Take the 2-minute tour ×
Mathematics Stack Exchange is a question and answer site for people studying math at any level and professionals in related fields. It's 100% free, no registration required.

The theorem is as follow:

Let $a<b$ and let $c,d \in [a,b]$ with $c<d$. Then $1_{[c,d)}$ is Riemann Integrable over $[a,b]$ and $$\int_{a}^{b} 1_{[c,d)} dx = d-c$$

I am using Shroeder's Mathematical Analysis and I came across this proof, but I think the proof in the book is sort of unclear and therefore I am seeking if there is any other source that has a proof on this theorem. I tried google but they all concern Lebesgue integration of Dirchlet function which is not what I want.

share|improve this question
@Jasper Loy Choosing norm of partition less than $\delta=min\{\frac{\epsilon}{2},\frac{d-c}{3}\}$. Yes I will go over it myself couple more times, just need an additional resource to refer. –  Daniel Jul 11 '12 at 8:11

1 Answer 1

up vote 1 down vote accepted

Divide $[a,b]$ into $n$ intervals, each of length $\frac{b-a}{n}$. Since $c,d$ lie in at least one of these intervals, we know that $[c,d)$ contains at least $(d-c) \frac{n}{b-a} -2$ of these intervals, and that $[c,d)$ is contained entirely in at most $(d-c) \frac{n}{b-a}+2$ of these intervals. Thus we have that the lower ($L$) and upper ($U$) Riemann sums are bounded by $$\frac{b-a}{n} ((d-c) \frac{n}{b-a} -2) \leq L \leq U \leq \frac{b-a}{n} ((d-c) \frac{n}{b-a} +2).$$ Letiing $n\to \infty$ yields the desired result.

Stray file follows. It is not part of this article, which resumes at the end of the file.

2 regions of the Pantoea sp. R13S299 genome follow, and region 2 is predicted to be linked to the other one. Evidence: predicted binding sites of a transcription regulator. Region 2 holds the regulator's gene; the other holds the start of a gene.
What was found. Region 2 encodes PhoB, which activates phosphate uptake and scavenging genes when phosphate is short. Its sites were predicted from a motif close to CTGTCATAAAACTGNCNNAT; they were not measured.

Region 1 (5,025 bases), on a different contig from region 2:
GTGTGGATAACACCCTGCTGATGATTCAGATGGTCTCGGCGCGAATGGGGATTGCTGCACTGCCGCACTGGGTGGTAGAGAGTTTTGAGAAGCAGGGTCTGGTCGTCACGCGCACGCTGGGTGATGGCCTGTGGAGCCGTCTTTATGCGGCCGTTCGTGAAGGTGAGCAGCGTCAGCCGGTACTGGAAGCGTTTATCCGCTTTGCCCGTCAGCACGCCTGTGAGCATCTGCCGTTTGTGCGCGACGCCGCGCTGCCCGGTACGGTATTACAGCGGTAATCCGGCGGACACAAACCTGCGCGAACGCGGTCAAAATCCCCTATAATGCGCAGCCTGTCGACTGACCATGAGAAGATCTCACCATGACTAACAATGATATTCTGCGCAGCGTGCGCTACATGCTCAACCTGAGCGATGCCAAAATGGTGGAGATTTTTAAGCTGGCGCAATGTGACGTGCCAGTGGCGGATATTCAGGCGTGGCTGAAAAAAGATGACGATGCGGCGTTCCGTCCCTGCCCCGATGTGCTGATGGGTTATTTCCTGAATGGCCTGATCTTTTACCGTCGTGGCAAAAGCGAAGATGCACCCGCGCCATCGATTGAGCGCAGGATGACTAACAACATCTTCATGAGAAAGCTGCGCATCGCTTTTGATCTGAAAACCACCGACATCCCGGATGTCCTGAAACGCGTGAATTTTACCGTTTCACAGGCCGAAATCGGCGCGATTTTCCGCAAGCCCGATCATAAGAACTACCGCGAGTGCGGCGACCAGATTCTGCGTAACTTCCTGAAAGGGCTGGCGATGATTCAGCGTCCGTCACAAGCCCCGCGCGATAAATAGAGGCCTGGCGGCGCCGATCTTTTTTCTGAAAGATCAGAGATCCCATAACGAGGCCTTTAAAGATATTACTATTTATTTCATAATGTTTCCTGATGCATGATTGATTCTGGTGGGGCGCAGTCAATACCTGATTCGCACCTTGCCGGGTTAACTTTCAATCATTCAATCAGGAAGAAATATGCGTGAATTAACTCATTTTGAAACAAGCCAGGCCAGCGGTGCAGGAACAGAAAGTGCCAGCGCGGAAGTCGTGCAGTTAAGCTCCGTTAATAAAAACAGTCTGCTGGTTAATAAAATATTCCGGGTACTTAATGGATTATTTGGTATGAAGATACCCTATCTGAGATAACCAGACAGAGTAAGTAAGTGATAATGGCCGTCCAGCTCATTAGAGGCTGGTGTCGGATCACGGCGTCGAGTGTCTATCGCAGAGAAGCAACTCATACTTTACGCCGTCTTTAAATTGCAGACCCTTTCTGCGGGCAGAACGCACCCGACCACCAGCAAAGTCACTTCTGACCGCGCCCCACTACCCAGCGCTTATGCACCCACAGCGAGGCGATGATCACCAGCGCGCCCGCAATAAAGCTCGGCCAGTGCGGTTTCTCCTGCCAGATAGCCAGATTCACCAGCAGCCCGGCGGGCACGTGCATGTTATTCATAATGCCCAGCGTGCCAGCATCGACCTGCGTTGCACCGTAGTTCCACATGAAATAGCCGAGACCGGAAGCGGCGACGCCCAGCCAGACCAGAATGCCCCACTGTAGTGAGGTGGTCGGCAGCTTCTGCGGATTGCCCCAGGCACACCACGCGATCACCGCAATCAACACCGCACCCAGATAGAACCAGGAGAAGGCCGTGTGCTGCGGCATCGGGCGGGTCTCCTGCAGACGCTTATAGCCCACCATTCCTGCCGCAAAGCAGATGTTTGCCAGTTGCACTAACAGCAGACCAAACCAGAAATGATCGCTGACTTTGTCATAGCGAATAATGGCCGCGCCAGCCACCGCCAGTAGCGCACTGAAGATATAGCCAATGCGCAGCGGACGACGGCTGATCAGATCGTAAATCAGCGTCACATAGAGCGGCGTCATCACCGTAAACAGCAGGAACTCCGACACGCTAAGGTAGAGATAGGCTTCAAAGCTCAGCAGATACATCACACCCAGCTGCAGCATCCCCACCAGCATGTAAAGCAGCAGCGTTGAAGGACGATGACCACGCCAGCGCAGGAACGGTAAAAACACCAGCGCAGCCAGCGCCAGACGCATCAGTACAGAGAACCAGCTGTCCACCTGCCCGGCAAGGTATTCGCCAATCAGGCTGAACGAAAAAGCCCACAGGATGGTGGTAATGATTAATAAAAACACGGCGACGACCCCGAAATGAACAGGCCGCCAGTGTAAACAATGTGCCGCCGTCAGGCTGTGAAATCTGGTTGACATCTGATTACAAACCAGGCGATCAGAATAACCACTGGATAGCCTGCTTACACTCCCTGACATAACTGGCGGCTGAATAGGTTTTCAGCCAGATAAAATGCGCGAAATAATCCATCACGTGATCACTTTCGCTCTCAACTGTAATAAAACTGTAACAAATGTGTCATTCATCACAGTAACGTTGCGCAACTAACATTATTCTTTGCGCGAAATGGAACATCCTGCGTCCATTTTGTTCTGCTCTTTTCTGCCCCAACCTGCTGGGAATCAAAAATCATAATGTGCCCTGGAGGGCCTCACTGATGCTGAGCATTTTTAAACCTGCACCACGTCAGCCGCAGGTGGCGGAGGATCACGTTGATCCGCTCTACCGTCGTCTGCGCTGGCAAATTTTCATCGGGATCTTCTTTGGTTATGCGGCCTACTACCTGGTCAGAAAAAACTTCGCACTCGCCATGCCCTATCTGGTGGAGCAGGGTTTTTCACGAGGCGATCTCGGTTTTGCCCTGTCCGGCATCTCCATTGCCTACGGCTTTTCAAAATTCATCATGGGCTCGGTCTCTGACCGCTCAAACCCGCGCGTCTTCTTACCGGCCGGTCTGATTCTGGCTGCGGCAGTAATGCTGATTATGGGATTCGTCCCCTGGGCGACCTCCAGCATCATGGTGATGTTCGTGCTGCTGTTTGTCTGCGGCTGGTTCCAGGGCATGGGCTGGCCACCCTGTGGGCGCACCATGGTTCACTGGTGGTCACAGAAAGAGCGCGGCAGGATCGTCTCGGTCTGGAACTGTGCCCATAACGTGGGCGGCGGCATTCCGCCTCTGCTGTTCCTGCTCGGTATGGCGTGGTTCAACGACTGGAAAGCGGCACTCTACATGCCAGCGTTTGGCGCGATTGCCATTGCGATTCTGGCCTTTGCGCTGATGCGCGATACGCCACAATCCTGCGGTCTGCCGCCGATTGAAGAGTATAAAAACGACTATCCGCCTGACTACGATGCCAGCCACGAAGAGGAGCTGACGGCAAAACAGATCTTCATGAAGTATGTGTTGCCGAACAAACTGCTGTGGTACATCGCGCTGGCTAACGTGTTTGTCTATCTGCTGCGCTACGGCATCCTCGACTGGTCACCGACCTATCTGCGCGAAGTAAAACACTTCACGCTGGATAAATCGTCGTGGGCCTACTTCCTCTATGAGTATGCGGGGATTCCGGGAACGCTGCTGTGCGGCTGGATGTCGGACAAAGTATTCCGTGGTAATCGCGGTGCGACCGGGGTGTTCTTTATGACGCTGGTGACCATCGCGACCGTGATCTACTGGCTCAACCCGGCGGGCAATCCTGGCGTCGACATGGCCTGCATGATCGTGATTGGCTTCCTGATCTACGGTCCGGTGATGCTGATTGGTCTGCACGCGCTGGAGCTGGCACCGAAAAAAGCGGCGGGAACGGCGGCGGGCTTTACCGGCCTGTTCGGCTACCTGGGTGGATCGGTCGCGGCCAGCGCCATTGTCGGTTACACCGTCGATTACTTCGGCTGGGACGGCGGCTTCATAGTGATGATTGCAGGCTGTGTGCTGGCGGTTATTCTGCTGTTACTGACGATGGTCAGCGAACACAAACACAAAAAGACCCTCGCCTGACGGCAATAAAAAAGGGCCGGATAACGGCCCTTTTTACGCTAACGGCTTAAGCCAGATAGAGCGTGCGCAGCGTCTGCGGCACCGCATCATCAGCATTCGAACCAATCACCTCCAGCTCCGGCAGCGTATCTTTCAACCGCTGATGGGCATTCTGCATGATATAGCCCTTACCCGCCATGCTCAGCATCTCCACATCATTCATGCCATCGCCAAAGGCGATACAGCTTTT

share|improve this answer

Your Answer


By posting your answer, you agree to the privacy policy and terms of service.

Not the answer you're looking for? Browse other questions tagged or ask your own question.